100 YEARS OF ZWEIGELT
By Rose Murray Brown MW Published in The Scotsman 22 January 2022
One hundred years ago, two ‘vitis vinifera’ grapes were crossed at the Klosterneuburg Research Institute near Vienna to create a new grape called breed number 71-2, which later became known as Zweigelt.
Today this highly successful 1922 crossing of red Blaufrankisch and St Laurent grapes is Austria’s most planted red grape. Today there are 6,230 hectares of Zweigelt planted across Austria, but it is still little known outside the country with only a small amount in Germany, Hungary, Czech Republic and UK.
Professor Fritz Zweigelt, who the grape is now named after, was an entomologist who specialised in maybugs. He was a rather controversial character as a National Socialist follower – arrested in 1938, later freed in 1945, charged for treason in 1948 and then freed once again – but his ground-breaking grape breeding legacy is how he is remembered today.
Back in the 1920’s Zweigelt was head of Federal Vine Cultivation in the First Austrian Republic at a time when grape breeding was highly important – as new, reliable, economically sustainable varieties were much needed. His staff members Paul Steingruber and Leopold Muller created the Blaufrankisch/St Laurent cross commenting on their new creation as having “splendid colour…taste and smell – excellent, very nice type of red wine”.
Today we know the grape as Zweigelt, but for 50 years it was known as Rotburger, to show that Blauburger and Goldburger grapes shared a similar origin. In 2018 it was proposed to change its name to Blauer Montag (Blue Monday) referring to Dr Zweigelt’s socialist past – but in 1975 when it was starting to become popular with growers it was eventually named after its creator.
The first to propagate it in their own vineyard in the 1960’s was the famous Austrian grape grower Lenz Moser, a pupil and admirer of Professor Zweigelt’s work. Moser was attracted to the new grape’s frost hardiness (important for his special high canopy training method), dependable flowering, fertility, rot resistance, early ripeness and low acidity.
In Rust in Burgenland, winemaker Heidi Schrock’s father Wilhelm was the first to plant Zweigelt in his region in 1968: “My father was curious to work with a new grape, initially planting it in our Kreften vineyard on limestone soils – he made some very good dark coloured wines full of forest fruits”, says Schrock.
Zweigelt’s quality, versatility and consistent yields meant it grew in popularity in the 1980s and 1990s. Today the grape represents 14% of Austria’s vineyard area in Carnuntum, Wagram, Kamptal, Weinvertel north of Vienna and Burgenland, with plantings three times larger than for its mother grape Blaufrankisch.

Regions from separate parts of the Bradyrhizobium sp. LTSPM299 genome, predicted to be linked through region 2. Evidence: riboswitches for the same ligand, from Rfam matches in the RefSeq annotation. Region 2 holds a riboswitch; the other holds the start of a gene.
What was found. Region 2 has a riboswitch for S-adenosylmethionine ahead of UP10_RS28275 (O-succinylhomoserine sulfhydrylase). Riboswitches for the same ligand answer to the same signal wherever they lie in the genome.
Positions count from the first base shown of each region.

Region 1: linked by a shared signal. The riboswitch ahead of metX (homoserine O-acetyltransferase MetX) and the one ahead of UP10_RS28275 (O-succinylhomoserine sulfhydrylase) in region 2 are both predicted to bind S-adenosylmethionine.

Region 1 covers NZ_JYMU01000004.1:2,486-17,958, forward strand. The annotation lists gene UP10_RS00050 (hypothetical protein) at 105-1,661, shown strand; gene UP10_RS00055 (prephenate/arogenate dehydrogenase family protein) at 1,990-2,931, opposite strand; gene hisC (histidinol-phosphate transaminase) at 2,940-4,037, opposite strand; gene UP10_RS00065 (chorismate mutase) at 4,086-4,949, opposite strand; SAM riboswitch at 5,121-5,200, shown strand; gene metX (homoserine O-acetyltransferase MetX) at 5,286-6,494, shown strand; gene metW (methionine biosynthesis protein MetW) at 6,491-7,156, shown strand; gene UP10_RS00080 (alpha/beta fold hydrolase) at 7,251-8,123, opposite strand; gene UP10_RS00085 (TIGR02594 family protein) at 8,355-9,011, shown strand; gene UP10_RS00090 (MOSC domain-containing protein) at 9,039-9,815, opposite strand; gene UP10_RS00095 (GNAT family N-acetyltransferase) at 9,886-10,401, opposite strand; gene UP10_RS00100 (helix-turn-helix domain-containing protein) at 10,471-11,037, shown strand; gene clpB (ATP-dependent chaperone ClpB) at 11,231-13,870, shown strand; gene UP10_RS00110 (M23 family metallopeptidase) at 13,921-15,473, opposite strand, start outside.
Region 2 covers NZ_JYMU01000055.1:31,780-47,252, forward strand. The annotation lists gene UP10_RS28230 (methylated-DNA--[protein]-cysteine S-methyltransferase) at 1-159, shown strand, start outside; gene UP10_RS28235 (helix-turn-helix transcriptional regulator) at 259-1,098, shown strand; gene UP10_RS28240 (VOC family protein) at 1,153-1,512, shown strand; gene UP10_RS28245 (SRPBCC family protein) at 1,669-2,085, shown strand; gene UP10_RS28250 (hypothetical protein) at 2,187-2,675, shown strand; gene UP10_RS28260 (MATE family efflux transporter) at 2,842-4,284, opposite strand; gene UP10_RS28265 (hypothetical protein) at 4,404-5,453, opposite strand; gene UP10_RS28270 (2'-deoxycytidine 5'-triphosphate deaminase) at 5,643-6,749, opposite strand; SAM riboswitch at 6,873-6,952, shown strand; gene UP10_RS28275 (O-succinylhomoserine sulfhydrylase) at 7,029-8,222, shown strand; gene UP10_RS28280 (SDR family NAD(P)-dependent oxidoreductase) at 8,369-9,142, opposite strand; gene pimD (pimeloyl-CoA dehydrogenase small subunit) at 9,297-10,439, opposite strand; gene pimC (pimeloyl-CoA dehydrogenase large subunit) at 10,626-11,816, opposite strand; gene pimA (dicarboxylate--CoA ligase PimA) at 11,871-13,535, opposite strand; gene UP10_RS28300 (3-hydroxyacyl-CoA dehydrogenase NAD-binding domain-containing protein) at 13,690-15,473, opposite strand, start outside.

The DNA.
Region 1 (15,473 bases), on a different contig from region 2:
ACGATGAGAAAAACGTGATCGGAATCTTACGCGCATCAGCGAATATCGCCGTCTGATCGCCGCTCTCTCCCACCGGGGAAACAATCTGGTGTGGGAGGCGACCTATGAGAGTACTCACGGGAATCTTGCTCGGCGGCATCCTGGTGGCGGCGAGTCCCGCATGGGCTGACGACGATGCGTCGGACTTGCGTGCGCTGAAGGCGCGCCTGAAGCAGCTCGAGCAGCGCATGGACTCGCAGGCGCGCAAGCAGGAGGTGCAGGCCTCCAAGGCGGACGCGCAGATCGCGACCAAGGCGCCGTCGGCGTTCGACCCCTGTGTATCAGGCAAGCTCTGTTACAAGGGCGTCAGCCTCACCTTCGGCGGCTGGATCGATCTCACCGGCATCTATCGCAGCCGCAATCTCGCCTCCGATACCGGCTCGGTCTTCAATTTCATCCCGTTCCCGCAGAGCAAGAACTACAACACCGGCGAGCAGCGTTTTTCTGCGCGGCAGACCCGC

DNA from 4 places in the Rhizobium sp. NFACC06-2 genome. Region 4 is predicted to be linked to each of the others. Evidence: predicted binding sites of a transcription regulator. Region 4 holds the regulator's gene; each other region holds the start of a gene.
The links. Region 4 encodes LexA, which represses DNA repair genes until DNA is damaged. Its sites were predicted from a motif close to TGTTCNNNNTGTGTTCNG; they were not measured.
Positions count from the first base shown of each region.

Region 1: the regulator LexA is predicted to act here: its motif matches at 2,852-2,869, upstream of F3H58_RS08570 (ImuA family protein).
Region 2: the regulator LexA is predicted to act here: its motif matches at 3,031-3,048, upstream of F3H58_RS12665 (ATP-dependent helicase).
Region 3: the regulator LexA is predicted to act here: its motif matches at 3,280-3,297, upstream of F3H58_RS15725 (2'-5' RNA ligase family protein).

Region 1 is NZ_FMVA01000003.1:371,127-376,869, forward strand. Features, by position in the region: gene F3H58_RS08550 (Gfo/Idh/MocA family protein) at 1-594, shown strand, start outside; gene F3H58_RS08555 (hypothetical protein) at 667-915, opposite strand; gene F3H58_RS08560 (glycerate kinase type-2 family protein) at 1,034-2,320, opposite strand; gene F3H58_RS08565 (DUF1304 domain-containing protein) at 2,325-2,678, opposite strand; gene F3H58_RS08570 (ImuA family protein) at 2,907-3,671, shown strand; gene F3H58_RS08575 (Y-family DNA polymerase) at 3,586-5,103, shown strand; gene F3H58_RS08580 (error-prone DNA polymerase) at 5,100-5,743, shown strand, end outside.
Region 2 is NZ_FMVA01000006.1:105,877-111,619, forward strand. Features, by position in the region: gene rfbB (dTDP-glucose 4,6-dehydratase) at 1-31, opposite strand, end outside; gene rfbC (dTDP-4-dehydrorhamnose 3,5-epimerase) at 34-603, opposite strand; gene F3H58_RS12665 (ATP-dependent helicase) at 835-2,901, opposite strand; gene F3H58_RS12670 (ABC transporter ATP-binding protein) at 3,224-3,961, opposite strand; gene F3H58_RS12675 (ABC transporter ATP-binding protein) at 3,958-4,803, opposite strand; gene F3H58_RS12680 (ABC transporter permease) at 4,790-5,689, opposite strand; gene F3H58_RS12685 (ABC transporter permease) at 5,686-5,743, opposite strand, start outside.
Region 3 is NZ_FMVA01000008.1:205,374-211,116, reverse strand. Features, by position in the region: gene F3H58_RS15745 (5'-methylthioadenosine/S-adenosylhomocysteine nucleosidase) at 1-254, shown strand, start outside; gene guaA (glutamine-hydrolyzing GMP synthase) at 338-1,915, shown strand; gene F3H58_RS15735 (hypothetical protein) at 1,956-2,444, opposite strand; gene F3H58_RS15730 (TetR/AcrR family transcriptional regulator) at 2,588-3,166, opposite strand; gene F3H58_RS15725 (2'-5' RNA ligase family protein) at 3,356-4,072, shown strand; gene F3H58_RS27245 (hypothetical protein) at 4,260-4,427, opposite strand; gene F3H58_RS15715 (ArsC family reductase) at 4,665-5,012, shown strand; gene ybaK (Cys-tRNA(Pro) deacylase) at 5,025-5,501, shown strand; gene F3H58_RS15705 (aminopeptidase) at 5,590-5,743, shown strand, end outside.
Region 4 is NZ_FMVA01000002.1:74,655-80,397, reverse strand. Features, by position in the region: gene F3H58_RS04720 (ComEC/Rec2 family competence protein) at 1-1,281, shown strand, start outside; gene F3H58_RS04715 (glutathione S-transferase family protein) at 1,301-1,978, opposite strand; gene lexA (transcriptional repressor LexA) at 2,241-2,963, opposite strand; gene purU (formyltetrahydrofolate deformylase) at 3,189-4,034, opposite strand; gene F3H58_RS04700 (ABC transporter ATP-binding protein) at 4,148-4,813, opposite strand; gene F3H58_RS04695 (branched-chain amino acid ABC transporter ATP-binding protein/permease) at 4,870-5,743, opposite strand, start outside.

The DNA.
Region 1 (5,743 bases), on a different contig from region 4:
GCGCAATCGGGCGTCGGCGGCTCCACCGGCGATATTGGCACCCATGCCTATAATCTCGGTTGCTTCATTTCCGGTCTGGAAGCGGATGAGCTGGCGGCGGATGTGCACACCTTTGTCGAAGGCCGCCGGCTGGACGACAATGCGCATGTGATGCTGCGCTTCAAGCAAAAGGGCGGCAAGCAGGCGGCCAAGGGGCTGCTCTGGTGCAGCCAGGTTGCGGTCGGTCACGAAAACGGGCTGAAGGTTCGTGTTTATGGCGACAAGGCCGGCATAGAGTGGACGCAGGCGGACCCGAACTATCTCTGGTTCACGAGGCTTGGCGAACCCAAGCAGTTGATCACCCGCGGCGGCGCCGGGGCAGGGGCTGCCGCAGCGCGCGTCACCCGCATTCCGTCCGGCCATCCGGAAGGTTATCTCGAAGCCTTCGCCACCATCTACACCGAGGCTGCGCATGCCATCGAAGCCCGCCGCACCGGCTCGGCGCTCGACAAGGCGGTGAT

The most significant ‘DAC’ area for Zweigelt is Neusiedlersee (pictured above) in Burgenland, with 1,500 hectares of Zweigelt, one quarter of this region’s plantings. It is Austria’s warmest area and the grape suits the rich humus soil of the Pannonian lowlands and gravel on the gentle slopes further away from Lake Neusiedl on the foothills of Parndorf heathland.
Notable Neusiedlersee producers are Weingut Lentsch with stunning single vineyard Zweigelt, Gerard Pittnauer, Umathum and Hannes Reeh who has 60% of his vineyards planted to Zweigelt making both still and sparkling.
Heidi Schrock (pictured above) in Rust on the western side of Lake Neusiedl in Burgenland now plants Zweigelt at higher altitude on the south-east slope of Rust hill to benefit from wind and prevents it getting stem paralysis, grape wilt or botrytis.
“It’s a sensitive rebel”, says Schrock. ”We prune Zweigelt short to have fewer grapes. I think when it was crossed in 1922 the idea was to have a high yielder, but we go for fewer grapes and higher quality. When picking we have to be very careful as some grapes can be dark, but still sour; if you touch them they are soft and weak in your hands”.
Schrock, whose Rusterberg Zweigelt was a clear winner in our tasting, says she particularly likes Zweigelt’s “aromas of wild sour cherries and forest floor – and its charming finish”.
Like its white Austrian counterpart Gruner Veltliner, Zweigelt is both versatile and diverse. As our tasting demonstrates, it can make light-hearted fruit-driven juicy fresh attractively deep coloured reds perfect for summer chilling – as well as stronger structured fuller-bodied barrique-aged reds, but always elegant with soft tannins, ideal for matching with smoked meats or winter meat stew.
Niederosterreich: ZWEIGELT 2019 Familie Mantler (13.5%) ***GOOD VALUE***
£8.50 The Wine Society
Deep dark colour, bright crunchy cherry fruits, fleshy ripe succulent palate with racy acidity and smooth tannins.
Niederosterreich: VON DER LAND ZWEIGELT 2019 Ferdinand Mayr (13%)
£8.99 / £11.99 Majestic Wine
Deep colour, meaty earthy notes with herby undertones, slight spritz to palate, quite dense.
Kremstal: DANARIS BLAUER ZWEIGELT 2020 Winzer Krems (13%) ***GOOD VALUE***
£9.99 / £11.99 Laithwaites
Palest, softest and most Beaujolais-like style in our tasting; light cherry fruits, very soft, smooth & light tannins – easy to drink on its own.
Wagram: FELS AM WAGRAM BLAUER ZWEIGELT 2018 Weinhof Waldschutz (13.5%)
£18.80 Alpine Wine
Deep dark colour, crushed black pepper and black cherry fruit aromas, rich dense palate with a refreshing bitter twist to finish – serve with spicy sausages.
Neusiedlersee, Burgenland: ZWEIGELT 2020 Allacher (13%)
E8.50 (Not yet available in UK)
Fruit forward style with smoky spicy flavours and sour cherry notes with bitter undertones; made from a mix of stainless steel and old barrique.
Burgenland: RUSTERBERG ZWEIGELT 2018 Heidi Schrock (13%) ***STAR BUY***
£19.99 Fine Wine Co Musselburgh
Aromatic gently perfumed rich morello cherry fruit aromas, bittersweet palate with velvet smooth gentle tannins, so elegant, beautifully balanced and complex. Very good.
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